Album Review: ‘As You Were’ is Rebirth of Oasis

 

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Liam Gallagher’s first solo album features influences from his previous band Oasis and songwriter John Lennon, in addition to some killer production, making it a hit.

Chances are you’ve heard of Oasis.

The British pop-rock band from Manchester, England, is known for their impressive catalog of hits including, “Stop Crying Your Heart Out,” “Supersonic” and the ever popular 1996 classic “Wonderwall,” the latter of which has been dubbed the go-to song for guitar-playing teenage boys trying to impress girls. And can you blame them?

Possibly less familiar to fans of their music, however, is that both brothers, Liam and Noel Gallagher, are still actively making music after Oasis’s sudden, violent implosion in 2009.

Former Oasis frontman Liam just released his first solo album since Beady Eye (the members of Oasis but without Noel) called it quits in 2014. “As You Were” is chock full of songs that feel like old friends, perhaps because many of the tracks have a Lennon-esque flair to them, or simply because Liam’s voice is unmistakeable. Regardless of the reason, Liam proves he still has a few musical itches to scratch.  

“Wall of Glass” kicks the album off with funky electric harmonica and grainy, beefed up guitar. Add some acoustic strumming and Gallagher’s telltale vocals, and you’ve got a killer song. The first track is destined to become an anthem for those who see people for who they really are, with the chorus pointing out, “I don’t mean to be unkind, but I see what’s in your mind, and the stones you throw will turn back in it’s path, and you’ll shatter like a wall of glass.”

The delivery of the enlightened lyrics, paired with the sparse instrumentation during the verses, give this song a cool, confident vibe, while the chorus with the explosive guitar and upbeat, funky harmonica make it an in-your-face, singable tune.

“Bold” directly follows “Wall of Glass” on the track list and takes a softer approach to slow things down a half step from its explosive predecessor.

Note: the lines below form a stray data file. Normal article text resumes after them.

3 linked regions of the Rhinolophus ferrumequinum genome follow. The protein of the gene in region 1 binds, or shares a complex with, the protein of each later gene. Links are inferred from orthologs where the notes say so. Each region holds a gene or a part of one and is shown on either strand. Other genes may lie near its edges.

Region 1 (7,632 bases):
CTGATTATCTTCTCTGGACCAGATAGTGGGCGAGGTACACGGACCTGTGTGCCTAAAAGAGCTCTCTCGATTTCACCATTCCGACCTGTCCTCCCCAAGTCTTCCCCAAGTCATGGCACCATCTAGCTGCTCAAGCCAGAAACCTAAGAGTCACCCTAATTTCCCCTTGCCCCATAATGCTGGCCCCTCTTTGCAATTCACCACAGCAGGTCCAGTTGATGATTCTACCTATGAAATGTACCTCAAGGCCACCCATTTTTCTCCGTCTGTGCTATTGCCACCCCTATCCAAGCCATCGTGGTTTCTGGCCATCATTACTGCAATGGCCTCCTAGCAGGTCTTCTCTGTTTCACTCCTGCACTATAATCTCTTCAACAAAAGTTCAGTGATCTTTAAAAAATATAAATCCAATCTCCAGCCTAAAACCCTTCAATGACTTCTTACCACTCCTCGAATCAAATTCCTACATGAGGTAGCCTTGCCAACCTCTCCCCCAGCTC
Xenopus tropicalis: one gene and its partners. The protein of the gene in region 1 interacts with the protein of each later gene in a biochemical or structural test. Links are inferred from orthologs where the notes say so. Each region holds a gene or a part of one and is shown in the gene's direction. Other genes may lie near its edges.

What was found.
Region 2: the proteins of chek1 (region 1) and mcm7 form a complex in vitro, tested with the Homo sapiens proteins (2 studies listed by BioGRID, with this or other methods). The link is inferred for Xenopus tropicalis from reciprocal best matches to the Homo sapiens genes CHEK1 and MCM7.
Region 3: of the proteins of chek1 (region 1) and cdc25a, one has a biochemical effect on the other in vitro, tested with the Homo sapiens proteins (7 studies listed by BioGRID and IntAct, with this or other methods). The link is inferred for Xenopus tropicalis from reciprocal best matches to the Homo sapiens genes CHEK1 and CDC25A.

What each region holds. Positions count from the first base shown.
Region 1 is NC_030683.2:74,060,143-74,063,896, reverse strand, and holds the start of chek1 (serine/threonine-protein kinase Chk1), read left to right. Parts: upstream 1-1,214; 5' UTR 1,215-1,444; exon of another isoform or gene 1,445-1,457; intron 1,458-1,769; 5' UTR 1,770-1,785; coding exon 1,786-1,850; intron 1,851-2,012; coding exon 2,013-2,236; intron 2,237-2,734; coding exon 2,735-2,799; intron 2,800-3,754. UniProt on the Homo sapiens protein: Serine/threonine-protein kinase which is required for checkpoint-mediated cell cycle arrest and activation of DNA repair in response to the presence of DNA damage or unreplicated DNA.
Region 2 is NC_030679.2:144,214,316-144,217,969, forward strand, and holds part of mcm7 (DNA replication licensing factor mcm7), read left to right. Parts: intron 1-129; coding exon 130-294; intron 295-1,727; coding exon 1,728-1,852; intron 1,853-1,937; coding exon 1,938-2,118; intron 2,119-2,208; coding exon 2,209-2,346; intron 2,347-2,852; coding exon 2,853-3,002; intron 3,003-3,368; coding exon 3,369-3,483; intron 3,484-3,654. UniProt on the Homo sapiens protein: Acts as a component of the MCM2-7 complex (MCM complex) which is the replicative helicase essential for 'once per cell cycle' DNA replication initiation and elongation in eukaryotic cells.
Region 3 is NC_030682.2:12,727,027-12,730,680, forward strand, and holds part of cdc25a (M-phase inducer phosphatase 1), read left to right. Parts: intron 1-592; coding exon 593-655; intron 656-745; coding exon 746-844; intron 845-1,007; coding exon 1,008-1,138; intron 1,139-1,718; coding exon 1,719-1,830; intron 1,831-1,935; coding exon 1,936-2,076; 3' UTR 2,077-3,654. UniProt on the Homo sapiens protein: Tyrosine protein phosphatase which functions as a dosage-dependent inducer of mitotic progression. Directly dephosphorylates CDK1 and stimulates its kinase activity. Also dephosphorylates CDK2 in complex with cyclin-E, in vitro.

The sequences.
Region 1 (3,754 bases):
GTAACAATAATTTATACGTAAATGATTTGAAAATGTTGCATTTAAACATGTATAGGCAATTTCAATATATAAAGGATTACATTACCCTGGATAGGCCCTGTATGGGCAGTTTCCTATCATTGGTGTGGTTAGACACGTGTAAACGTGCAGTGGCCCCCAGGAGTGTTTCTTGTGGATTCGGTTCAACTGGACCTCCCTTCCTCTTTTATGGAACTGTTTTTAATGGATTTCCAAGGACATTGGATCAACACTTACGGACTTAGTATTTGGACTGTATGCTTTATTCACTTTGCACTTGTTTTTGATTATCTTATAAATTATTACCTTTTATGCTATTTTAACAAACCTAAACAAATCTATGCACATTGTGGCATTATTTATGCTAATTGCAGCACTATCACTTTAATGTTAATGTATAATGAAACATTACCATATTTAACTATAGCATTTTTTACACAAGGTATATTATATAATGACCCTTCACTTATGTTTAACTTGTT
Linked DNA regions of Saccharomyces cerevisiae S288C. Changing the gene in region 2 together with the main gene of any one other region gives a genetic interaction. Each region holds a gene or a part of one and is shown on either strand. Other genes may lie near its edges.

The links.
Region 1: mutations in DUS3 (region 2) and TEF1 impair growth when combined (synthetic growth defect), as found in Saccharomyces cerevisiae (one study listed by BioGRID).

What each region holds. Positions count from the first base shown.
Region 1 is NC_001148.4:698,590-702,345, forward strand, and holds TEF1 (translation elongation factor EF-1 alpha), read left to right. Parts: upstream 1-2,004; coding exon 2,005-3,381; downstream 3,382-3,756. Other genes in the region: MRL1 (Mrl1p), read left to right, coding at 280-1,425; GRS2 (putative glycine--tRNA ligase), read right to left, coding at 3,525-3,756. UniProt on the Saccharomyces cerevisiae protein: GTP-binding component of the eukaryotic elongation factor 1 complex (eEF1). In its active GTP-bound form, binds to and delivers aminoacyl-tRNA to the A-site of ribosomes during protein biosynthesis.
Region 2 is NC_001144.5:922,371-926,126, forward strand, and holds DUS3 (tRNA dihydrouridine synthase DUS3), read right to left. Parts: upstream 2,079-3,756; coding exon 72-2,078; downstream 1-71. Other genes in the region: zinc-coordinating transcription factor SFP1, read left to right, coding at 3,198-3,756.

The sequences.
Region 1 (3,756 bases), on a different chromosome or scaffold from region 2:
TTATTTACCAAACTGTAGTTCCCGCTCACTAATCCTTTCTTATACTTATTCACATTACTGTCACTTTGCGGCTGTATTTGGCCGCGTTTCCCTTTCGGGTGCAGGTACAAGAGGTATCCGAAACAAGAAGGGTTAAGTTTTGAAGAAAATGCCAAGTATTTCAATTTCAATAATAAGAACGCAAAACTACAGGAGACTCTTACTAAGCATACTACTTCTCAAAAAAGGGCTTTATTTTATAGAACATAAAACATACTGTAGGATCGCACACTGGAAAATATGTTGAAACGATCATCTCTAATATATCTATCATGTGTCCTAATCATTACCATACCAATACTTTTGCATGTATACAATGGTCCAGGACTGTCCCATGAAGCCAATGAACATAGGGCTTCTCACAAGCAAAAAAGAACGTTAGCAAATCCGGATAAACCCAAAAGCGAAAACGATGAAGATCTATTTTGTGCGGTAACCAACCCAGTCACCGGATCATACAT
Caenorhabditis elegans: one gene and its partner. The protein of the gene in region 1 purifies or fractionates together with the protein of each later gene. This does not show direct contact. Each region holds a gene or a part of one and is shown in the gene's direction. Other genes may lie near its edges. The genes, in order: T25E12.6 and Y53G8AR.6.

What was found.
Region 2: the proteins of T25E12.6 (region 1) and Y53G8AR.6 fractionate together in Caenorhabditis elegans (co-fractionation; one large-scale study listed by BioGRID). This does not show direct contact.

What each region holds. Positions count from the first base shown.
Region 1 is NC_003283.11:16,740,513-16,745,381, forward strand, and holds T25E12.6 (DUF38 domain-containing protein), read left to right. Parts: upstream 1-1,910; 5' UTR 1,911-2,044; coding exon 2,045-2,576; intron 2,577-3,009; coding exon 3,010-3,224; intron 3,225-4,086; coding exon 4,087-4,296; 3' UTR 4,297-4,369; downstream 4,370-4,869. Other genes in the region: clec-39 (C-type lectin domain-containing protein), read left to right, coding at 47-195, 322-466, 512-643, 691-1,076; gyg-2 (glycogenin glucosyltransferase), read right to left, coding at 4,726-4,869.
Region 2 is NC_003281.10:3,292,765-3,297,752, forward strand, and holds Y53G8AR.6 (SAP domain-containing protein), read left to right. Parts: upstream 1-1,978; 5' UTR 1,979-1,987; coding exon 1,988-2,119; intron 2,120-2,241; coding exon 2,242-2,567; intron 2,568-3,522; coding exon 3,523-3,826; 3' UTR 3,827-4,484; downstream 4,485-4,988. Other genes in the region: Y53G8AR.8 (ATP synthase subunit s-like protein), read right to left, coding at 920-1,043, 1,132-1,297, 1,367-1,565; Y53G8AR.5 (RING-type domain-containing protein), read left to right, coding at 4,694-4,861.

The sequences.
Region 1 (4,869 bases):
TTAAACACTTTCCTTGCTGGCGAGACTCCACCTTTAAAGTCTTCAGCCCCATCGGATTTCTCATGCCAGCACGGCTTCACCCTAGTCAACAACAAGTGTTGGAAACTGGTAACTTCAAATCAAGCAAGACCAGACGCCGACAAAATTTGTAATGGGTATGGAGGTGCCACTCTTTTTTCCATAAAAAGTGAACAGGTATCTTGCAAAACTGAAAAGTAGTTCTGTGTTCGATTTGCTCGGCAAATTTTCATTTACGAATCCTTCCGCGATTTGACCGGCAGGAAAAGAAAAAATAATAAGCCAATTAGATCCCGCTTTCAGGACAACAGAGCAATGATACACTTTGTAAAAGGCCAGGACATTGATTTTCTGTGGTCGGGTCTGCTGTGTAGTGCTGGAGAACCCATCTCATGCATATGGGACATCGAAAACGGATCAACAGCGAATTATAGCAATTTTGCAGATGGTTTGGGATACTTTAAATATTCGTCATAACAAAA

A sweet and simple song involving background piano and acoustic guitar strumming with electric accents, it feels relaxed and comfortable. Complete with a dreamy breakdown, “Bold” keeps with the times while still grabbing flavors of the acoustic indie pop of the ’90s.

“For What It’s Worth” has a kind of a “Stop Crying Your Heart Out” feel to it. It’s a song about admitting you’re wrong in a relationship and that you screwed up without expecting forgiveness. It’s hard to listen to this song and not picture a ’90s era Liam dejectedly walking through London singing his apology to passersby.

The instrumentation on “All My People/All Mankind” is the best on the entire album, in my opinion. Layered acoustic guitar picking, tambourine, heavy kick drum, deep low guitar and piano are all mixed expertly. Then you take into account Greg Kurstin (producer of Adele, Florence + the Machine and the new Foo Fighters album) produced the album. Kurstin is known for his inventive and masterful use of layering and command over musical dynamic.

The second to last track on “As You Were” takes an enlightened Lennon-esque stance lyrically. With verses such as “selfies, what a f***in’ disease” and “showboats not up to speed,” Liam airs some of his grievances of today’s society.

The former beloved Oasis frontman comes back to the stage and his adoring fans in a masterwork of an album, “As You Were.” A combination of familiar Oasis flavors, John Lennon influences and killer production makes this album a must listen.

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